Colloquium 1

The Role of Emotions in Aristotelian Virtue

in Proceedings of the Boston Area Colloquium in Ancient Philosophy
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Colloquium 1

The Role of Emotions in Aristotelian Virtue

in Proceedings of the Boston Area Colloquium in Ancient Philosophy

References

1. See Part II, Article 52 of The Passions for some suggestion that Descartes is himself treading the path taken by Aristotle in the Rhetoric. I am grateful to Dan Robinson for guidance on this point, and in general, for insightful, critical com- ments on an earlier draft of this essay.

2. For contemporary cognitive views of the emotions in experimental psychol- ogy literature, see Averill 1974, 1976; Frijda 1986; Lazarus 1966; Parrott and Sabini 1989. For philosophical accounts, see Davis 1987, 1988; de Sousa 1987; Gordon 1987; Greenspan 1988; Lyons 1980; Roberts 1988; Solomon 1973. A sig- nificant contribution to the discussion comes from psychoanalytic object rela- tions theorists. For an excellent review of the field, see Greenberg and Mitchell 1983.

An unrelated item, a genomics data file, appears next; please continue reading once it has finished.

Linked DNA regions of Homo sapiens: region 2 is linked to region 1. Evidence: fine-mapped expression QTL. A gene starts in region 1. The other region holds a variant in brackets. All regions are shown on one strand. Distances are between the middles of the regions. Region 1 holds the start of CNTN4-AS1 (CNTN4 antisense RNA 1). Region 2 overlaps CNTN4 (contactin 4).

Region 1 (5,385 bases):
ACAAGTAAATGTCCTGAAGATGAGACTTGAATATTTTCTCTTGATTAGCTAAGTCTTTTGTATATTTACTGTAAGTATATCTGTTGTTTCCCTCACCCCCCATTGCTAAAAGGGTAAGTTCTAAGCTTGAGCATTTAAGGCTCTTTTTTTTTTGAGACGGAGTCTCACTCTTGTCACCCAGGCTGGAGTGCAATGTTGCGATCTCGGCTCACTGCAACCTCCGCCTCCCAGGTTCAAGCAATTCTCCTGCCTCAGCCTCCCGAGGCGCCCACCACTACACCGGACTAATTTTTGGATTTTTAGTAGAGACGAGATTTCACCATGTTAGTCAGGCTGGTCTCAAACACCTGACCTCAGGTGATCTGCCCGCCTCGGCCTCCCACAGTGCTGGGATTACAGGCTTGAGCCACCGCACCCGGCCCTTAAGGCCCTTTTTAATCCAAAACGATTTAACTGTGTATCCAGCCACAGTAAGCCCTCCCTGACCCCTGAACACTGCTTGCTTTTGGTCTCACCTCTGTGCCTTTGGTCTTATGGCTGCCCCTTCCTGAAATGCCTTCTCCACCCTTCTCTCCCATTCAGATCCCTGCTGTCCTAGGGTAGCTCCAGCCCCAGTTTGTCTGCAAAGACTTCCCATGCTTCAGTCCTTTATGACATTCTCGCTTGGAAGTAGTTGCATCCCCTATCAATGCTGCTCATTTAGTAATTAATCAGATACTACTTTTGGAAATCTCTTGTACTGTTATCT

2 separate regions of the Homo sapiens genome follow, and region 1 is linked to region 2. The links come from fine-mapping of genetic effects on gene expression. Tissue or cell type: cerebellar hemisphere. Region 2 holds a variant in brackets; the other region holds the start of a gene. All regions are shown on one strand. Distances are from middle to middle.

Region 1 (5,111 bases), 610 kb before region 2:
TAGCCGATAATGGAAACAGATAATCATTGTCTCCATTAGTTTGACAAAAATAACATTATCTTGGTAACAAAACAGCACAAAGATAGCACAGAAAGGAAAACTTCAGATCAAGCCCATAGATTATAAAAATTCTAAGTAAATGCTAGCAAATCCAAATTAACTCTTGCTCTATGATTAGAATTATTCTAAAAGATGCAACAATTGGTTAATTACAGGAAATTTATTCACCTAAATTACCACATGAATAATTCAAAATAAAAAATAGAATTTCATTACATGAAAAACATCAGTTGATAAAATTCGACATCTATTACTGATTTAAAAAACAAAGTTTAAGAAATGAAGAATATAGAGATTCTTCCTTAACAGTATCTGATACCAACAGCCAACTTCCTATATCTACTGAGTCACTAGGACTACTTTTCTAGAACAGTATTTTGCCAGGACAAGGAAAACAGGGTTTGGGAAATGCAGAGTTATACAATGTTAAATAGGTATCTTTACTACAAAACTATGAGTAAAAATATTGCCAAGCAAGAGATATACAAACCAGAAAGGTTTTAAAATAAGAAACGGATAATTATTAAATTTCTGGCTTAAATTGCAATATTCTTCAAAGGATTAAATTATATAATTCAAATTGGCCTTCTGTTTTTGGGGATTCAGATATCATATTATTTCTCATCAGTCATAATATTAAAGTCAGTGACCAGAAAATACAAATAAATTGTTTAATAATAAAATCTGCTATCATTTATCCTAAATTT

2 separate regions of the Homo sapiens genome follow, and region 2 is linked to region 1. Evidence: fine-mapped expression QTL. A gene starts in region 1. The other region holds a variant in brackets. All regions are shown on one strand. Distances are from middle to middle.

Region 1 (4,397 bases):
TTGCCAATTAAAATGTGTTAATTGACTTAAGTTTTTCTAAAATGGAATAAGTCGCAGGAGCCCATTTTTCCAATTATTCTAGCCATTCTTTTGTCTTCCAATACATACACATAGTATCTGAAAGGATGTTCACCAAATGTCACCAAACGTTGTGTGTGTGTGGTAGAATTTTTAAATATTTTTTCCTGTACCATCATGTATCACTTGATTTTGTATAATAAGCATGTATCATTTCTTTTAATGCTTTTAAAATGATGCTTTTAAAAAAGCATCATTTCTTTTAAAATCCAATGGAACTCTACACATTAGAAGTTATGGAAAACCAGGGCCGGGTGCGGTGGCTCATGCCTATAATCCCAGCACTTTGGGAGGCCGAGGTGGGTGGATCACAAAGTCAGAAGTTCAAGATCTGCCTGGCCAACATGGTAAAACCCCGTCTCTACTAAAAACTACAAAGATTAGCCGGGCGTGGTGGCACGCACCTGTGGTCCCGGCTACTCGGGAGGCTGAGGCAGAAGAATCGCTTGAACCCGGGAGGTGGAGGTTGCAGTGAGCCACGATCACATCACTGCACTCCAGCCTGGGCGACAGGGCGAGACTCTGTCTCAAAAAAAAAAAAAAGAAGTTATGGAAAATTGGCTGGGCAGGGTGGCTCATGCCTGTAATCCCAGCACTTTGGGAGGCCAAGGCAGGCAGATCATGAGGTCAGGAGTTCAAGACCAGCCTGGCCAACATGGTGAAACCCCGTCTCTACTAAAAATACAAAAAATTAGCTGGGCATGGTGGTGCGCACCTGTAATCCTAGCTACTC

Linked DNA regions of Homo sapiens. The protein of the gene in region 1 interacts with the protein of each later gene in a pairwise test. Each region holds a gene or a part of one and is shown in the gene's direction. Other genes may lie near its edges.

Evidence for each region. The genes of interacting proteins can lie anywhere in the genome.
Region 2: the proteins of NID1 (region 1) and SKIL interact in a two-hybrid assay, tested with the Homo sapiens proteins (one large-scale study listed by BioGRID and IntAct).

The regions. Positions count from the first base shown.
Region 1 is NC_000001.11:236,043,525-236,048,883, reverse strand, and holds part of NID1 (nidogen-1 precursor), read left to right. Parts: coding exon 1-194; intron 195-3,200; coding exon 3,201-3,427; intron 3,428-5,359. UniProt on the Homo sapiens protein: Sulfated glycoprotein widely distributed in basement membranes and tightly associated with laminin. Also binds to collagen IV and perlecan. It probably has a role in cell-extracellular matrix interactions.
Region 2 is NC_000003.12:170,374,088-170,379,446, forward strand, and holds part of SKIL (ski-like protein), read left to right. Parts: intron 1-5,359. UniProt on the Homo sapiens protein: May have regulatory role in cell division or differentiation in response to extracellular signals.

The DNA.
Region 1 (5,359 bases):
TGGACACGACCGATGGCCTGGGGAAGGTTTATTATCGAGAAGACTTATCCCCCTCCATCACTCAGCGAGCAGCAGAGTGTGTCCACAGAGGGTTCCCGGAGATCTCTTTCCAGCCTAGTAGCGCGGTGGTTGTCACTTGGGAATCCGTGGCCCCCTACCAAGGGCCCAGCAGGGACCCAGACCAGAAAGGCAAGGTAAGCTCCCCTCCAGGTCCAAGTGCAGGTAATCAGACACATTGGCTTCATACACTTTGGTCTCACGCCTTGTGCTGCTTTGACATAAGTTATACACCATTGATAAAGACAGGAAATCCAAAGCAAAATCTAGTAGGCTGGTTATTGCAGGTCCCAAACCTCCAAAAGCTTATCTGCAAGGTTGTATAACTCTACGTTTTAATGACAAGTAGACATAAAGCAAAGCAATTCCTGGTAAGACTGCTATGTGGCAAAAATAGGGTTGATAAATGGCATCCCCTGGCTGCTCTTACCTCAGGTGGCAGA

3. Martha Nussbaum develops the idea of a eudaimonistic conception of emo- tion in her Gifford lectures on the emotions delivered in Edinburgh, Spring 1993. 4. So Aristotle tells us ethical inquiry makes claims that hold only for the most part (cm io -noX-6), leaving time and effort as co-partners of the process: EN 1094b19-27; 1098a22.

5. See Skinner 1953. Also Arnold 1960; Frijda 1986, 71: "'Action tendency' and 'emotion' are one and the same thing." 6. In this regard, there is similarity between behaviorism's push outward and the classical Freudian notion of the release of drive, though Freud was by no means offering a behavioral account that reduced the mental to outward movement.

7. The notion of appraisal occurs in contemporary cognitivist psychology liter- ature as well; see Arnold 1960; Frijda 1986; Lazarus 1966.

8. For contemporary warnings against a strict judgmentalist account of emo- tion, see Greenspan 1988; Davis 1988; Stocker 1987.